In general, corvids are dexterous birds. They have excellent foot-beak coordination and often use their feet when feeding, to hold down a piece of food so that they can pick bits with their beaks, as the Carrion Crow above. In experimental set ups, Ravens are able to reach meat tied to a a long string by alternatively pulling with their beaks and stepping on the loops of the string with their foot.
Their catholic food preferences and ingenuity have undoubtedly allowed them to adapt to living near people, and some crows species, like the Carrion Crow are common in towns, cities and agricultural land.
I saw this Carrion Crow flying with a Woodpigeon's egg on its beak. It landed and quickly opened it up and ate the contents
The predated egg shell
Carrion crow searching for a nest while a blackbird gave alarm calls nearby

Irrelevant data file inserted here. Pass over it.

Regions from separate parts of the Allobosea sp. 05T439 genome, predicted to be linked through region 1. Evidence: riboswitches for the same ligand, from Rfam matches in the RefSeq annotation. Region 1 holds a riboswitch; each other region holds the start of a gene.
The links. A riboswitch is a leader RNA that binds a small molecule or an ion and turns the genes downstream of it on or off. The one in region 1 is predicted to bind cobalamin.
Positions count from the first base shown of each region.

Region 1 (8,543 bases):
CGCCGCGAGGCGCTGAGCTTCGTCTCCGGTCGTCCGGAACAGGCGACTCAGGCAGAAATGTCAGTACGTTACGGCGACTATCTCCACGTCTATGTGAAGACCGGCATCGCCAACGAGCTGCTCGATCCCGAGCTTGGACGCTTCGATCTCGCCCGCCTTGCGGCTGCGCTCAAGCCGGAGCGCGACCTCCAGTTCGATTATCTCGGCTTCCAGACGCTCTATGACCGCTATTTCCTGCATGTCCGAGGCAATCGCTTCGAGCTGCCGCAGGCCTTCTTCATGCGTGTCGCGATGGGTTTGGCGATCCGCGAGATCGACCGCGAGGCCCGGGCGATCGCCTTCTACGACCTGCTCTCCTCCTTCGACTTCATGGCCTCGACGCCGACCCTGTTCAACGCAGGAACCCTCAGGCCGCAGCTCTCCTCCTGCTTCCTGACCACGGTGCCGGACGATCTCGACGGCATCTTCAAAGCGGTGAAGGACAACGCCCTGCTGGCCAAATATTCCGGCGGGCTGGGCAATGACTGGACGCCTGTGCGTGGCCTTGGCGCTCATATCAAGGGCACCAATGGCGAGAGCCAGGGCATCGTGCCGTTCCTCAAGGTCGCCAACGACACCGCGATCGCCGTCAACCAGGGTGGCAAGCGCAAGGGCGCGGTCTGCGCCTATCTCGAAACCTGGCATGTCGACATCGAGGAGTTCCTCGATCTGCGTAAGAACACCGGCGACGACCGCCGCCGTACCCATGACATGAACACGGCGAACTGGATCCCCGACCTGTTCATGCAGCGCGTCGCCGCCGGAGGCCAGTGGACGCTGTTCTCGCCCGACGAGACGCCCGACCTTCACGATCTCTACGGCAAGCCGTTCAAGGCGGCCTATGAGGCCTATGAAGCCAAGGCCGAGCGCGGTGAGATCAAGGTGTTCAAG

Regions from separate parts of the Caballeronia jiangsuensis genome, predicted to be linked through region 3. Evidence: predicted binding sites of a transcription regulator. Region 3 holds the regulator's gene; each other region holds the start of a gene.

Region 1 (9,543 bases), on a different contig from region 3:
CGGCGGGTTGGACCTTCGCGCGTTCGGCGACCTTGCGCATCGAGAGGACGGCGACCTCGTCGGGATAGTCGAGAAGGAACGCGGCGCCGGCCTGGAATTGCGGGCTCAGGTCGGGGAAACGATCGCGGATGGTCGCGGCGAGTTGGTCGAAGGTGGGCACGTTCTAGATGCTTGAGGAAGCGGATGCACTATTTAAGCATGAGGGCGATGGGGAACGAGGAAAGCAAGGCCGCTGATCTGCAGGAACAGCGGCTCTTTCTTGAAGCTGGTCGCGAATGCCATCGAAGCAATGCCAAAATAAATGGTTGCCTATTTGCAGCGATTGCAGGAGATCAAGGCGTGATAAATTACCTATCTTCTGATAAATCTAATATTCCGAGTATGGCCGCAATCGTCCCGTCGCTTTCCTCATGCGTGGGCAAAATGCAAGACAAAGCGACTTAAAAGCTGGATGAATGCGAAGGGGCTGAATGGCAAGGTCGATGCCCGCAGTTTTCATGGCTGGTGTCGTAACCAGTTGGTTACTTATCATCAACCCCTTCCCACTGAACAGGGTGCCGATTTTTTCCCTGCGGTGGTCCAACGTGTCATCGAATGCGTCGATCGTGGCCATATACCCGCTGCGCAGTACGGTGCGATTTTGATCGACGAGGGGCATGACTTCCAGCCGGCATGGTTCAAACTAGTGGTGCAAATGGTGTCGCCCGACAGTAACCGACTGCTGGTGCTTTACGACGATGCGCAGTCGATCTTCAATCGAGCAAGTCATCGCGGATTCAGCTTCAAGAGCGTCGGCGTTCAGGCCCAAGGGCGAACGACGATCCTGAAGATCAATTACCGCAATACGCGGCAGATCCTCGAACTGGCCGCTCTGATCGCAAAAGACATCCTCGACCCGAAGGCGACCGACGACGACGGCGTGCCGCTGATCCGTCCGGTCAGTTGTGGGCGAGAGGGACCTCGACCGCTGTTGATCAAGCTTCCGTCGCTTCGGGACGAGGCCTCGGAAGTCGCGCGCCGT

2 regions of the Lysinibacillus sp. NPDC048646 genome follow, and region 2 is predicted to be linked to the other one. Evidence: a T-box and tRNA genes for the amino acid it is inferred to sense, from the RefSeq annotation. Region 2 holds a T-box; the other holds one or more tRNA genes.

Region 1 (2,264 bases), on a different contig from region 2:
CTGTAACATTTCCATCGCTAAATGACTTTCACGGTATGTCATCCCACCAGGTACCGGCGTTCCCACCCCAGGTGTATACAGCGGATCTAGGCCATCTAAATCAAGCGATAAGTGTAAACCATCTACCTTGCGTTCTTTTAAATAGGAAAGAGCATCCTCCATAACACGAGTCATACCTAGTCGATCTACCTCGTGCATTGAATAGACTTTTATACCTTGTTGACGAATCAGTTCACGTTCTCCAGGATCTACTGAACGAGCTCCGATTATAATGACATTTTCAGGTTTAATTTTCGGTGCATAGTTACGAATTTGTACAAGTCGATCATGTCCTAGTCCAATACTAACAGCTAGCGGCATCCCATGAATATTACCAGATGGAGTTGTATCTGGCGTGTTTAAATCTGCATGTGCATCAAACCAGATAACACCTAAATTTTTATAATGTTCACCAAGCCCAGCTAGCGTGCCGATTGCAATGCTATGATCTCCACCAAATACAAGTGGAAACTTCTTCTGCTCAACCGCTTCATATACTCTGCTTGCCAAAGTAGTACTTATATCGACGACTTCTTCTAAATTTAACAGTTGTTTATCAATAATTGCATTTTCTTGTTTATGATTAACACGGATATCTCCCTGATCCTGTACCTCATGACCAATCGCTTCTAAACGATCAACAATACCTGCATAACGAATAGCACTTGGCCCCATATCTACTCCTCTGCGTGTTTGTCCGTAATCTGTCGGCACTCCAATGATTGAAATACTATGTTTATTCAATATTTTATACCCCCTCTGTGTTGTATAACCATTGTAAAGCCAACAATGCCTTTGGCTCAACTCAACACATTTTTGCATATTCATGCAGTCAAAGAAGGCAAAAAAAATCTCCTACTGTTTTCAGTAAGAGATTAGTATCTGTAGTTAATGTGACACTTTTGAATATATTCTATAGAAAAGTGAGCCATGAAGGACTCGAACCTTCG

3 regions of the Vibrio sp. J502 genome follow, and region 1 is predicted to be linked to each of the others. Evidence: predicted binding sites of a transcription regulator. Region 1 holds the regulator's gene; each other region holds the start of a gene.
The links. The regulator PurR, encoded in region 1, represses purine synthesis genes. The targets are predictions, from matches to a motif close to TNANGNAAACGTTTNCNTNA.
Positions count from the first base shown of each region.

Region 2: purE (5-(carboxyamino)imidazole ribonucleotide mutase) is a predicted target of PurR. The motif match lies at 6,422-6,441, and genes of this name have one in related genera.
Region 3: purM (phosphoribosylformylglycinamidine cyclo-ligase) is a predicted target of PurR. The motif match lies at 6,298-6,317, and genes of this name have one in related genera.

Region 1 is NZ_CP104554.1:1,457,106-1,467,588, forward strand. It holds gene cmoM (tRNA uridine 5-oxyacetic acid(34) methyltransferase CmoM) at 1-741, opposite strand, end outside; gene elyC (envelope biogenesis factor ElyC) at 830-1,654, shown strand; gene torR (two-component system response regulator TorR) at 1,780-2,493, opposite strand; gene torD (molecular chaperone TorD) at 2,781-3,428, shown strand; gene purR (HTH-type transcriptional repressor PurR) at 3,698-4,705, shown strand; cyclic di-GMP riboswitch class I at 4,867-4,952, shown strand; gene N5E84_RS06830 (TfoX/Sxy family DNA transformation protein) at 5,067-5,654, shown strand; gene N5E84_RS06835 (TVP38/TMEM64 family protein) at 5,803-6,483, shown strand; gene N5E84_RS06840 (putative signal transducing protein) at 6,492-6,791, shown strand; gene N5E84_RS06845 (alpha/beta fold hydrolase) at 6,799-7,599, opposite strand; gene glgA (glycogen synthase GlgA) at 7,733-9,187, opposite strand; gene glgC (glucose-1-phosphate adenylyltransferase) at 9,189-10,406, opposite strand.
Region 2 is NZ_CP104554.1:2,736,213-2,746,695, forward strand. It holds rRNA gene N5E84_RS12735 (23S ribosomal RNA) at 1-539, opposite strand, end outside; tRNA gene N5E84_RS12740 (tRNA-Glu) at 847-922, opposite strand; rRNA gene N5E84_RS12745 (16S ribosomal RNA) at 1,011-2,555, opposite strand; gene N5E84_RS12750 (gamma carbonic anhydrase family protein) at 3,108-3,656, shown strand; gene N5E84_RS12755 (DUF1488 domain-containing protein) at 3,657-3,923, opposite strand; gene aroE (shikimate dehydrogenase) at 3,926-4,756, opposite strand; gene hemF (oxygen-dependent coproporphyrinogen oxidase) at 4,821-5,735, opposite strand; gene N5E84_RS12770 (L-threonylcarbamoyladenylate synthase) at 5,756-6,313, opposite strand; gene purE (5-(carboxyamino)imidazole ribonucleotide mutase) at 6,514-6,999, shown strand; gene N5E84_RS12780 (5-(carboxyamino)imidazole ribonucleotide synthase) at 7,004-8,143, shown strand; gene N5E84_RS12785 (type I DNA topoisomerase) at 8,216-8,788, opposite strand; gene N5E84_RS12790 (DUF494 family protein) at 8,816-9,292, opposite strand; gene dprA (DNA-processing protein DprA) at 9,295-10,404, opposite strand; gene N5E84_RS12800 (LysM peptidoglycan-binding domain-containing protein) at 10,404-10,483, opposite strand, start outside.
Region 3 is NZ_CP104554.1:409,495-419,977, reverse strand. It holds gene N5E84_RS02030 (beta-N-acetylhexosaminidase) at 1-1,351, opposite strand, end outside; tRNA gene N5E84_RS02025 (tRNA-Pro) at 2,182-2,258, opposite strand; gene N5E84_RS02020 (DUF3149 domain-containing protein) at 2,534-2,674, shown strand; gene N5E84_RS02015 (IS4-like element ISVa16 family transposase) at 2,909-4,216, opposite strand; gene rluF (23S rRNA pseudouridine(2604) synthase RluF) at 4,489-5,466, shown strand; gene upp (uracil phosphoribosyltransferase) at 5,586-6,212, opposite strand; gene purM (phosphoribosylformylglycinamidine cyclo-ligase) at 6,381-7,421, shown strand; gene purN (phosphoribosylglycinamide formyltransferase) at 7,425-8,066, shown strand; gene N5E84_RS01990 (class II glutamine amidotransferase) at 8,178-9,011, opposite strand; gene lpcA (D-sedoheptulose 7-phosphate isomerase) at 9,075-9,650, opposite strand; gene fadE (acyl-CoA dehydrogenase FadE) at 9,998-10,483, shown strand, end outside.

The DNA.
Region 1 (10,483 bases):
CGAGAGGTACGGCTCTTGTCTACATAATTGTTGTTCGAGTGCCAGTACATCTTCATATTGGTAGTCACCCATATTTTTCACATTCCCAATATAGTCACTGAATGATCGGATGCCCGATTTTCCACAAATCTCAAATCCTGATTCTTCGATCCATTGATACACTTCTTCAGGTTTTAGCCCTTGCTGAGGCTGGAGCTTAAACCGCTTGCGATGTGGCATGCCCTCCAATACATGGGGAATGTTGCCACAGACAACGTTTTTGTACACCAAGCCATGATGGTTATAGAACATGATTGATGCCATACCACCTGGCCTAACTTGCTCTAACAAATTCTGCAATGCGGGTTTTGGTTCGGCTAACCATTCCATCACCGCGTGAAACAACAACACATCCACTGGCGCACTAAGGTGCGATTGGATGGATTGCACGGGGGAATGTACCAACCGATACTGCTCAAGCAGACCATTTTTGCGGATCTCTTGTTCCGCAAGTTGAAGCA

Crow feeding on a chick
Rooks and Carrion Crow feeding on a beach
A short video of a pair of Carrion Crows feeding on the leaf litter
Bird, C., & Emery, N. (2009). Rooks Use Stones to Raise the Water Level to Reach a Floating Worm Current Biology, 19 (16), 1410-1414 DOI: 10.1016/j.cub.2009.07.033
Hunt, G., & Gray, R. (2004). The crafting of hook tools by wild New Caledonian crows Proceedings of the Royal Society B: Biological Sciences, 271 (Suppl_3) DOI: 10.1098/rsbl.2003.0085
Heinrich, B., & Bugnyar, T. (2005). Testing Problem Solving in Ravens: String-Pulling to Reach Food Ethology, 111 (10), 962-976 DOI: 10.1111/j.1439-0310.2005.01133.x